When you do find yourself getting sucked into this kind of downward spiral, the first step in escaping it is to recognise this, accept the emotions that are driving it, and consider where they really come from. Is it purely rage against injustice in a foreign land? Or is it partly that you're having a bad day at work? It's usually a bit of both, but you need to be honest about that fact with yourself, at least.
In short, there's nothing wrong with feeling generally demotivated and dispirited: it's a natural part of life that we all go through at times. But blaming these emotions purely on the "state of the world" won't help you overcome them. Acknowledging your feelings, in contrast, allows you to process them and take the first step towards addressing them in practical terms.
The next step to rebalancing your mood lies in recognising the difference between what you can and can't control.
This principle forms the core of numerous ancient philosophies, from Stoicism to Buddhism, and for good reason. Because while it's easy to get overwhelmed by global and national issues, it's essential to remember that not everything is within your control. And once you truly grasp that, you'll be better placed to direct your focus towards aspects of your life that you can influence.
Your aim should be, in the words of the Stoic Roman emperor Marcus Aurelius, "To be like the rock that the waves keep crashing over. It stands unmoved, and the raging of the sea falls still around it."
The Stoics had a lot of practical advice on how to achieve this in practice, which is as relevant today as it was two thousand years ago. You can find more on this at the Daily Stoic website and in Derren Brown's excellent guide Happy: Why More or Less Everything is Absolutely Fine.
Here's another reason why humans tend to become demotivated over time. All too often, we tell ourselves that if we could just get that promotion, new flat or perfect partner, then everything will be fine. Unfortunately, our minds and bodies just don't work that way.
Instead, the moment we get what we want, we tend to feel bored, unsatisfied and unfulfilled all over again. As the old saying goes, "The chase is better than the catch".
Why does this happen? In a nutshell, evolution has designed us to constantly seek out the new. That's enabled our species to thrive and multiply exponentially because it's driven us to continually explore undiscovered environments and try out different and innovative ideas. But the downside is that many of us spend our lives unable to settle down and relax.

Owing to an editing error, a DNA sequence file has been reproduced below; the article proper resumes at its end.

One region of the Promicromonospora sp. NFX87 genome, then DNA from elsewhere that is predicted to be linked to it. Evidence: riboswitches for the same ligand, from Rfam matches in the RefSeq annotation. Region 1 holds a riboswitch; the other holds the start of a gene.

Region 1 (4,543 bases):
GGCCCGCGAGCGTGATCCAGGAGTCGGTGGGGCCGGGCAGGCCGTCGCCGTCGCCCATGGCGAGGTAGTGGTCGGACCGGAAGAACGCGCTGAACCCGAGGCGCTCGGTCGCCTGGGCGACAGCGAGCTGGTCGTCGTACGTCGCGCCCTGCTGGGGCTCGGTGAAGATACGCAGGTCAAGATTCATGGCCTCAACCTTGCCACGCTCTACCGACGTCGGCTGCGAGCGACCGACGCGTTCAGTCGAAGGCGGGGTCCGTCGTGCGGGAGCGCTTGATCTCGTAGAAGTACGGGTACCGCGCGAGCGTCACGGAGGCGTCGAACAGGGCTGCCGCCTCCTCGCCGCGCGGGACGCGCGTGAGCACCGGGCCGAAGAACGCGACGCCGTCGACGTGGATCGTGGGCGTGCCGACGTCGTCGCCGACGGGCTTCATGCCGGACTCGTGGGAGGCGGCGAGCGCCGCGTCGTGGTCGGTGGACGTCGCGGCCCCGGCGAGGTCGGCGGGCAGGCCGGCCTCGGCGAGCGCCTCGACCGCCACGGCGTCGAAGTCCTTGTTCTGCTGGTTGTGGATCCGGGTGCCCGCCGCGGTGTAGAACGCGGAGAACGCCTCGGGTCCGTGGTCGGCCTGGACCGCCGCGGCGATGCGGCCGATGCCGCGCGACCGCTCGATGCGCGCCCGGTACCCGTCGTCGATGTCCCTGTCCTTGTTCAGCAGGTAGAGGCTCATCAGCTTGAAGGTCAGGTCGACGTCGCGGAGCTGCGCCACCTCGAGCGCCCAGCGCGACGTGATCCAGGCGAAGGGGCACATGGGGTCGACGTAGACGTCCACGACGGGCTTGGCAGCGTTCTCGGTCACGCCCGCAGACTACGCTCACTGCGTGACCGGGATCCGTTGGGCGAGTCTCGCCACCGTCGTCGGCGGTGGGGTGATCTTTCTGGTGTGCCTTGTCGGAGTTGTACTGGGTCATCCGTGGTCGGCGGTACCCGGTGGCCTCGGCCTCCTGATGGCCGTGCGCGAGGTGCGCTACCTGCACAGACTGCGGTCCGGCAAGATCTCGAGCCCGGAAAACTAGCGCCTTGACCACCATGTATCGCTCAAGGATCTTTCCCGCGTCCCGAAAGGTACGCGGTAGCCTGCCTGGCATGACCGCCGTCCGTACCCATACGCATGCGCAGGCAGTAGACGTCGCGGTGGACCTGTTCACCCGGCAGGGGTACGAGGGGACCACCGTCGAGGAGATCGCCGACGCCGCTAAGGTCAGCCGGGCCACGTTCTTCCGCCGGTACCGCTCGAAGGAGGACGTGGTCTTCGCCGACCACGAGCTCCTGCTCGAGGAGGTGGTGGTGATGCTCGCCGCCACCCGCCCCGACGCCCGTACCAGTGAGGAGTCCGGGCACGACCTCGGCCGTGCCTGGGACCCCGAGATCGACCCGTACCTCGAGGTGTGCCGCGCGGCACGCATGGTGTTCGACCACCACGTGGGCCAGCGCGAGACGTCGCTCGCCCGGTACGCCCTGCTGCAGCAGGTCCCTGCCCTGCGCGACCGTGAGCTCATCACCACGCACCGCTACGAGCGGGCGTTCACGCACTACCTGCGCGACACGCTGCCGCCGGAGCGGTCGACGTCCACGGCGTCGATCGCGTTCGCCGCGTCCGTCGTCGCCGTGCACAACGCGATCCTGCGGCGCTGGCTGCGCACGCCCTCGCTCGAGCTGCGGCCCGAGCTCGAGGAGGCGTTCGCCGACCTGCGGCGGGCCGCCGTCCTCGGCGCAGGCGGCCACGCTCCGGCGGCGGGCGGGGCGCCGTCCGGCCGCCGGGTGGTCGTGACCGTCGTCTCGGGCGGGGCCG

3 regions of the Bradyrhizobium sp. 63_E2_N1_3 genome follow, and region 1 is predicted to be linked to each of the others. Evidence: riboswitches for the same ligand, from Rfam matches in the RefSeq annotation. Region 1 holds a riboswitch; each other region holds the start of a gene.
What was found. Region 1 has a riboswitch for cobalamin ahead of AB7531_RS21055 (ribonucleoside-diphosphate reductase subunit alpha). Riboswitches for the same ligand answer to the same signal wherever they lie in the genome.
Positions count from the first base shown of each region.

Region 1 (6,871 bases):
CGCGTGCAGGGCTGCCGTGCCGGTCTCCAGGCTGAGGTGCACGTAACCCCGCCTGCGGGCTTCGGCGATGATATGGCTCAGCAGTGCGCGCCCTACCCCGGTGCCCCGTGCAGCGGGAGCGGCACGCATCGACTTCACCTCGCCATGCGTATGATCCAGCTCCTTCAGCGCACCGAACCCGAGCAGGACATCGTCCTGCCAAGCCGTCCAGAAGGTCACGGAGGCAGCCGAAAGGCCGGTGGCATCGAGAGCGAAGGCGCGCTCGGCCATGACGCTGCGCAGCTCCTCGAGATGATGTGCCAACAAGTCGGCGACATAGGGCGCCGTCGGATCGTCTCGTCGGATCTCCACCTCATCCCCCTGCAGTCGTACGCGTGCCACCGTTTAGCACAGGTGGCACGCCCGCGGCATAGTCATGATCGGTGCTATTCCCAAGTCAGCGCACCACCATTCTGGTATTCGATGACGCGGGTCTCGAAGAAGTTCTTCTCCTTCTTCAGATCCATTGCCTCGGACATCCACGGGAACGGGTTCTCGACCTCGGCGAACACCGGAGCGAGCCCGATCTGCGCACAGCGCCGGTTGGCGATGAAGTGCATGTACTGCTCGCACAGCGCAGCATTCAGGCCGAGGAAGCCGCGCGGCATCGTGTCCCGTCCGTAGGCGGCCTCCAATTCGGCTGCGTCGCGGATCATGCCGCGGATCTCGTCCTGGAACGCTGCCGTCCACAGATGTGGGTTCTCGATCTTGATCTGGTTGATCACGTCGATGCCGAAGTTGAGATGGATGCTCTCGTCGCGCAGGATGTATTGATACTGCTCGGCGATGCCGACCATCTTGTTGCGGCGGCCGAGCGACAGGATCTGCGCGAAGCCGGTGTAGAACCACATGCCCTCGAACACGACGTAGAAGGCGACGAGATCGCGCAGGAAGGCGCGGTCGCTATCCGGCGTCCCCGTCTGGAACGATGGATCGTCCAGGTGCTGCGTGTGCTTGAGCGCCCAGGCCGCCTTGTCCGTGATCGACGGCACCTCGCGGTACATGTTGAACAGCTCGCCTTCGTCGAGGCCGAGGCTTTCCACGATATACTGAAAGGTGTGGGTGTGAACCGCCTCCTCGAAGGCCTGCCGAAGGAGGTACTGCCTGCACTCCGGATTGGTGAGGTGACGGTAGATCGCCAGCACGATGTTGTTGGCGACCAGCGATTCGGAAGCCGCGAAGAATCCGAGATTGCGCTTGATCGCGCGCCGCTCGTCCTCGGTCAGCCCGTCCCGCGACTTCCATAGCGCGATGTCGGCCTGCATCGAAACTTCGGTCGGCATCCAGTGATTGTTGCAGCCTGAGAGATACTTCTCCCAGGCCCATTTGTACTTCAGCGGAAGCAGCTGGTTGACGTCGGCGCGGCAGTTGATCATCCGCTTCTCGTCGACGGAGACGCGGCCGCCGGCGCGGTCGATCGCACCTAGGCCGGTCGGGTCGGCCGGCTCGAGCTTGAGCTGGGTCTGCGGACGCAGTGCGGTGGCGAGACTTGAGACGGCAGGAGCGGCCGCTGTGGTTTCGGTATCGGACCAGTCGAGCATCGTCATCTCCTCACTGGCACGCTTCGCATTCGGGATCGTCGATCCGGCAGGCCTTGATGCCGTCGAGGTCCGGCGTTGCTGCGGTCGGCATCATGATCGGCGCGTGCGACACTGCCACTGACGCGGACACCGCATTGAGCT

You can't fight how humans are designed, so our only real option is to work with it. So rather than working on one big goal, it's better to set a series of smaller, achievable goals.
This means you'll always be looking forward but with small spikes of accomplishment and motivation, giving you much-needed boosts along the way. These victories, no matter how small, can fuel your drive.
The problem with all this advice is that it won't necessarily shift your mood overnight. But when you're feeling low, you often need some kind of boost to get you started. So that can keep you stuck in a vicious circle of demotivation and listlessness.
In which case, Phil Stutz, a therapist who's currently the subject of a Netflix documentary, has some advice. He suggests that you can give yourself an instant lift by focusing on what he calls your "life force".
The first thing to tackle is physical wellness. When you feel demotivated, it often means you're not getting the sleep, food and movement that you need to be a fully functioning human. So make sure you're eating regular, nutritional meals. Take steps to ensure a good sleep routine: end screen use early, wind down with a good book, and give yourself a chance for at least seven to nine hours of sleep, even if you don't achieve it. And take regular exercise. Whether that's a full-on gym session or just a walk around the block doesn't matter; the main point is to avoid being sedentary.
The next step is to engage with other people. It's easy for this to slip away from our lives, especially if you work from home. But it's vital for us psychologically, so phoning or meeting up with friends and family members is important to improve your mental well-being.
Finally, Stutz suggests we connect with our spiritual self: our feelings, hopes, fears, dreams, and resentments. Doing all this, he believes, will give you an immediate and significant mental boost. For more details, check out the documentary Stutz on Netflix.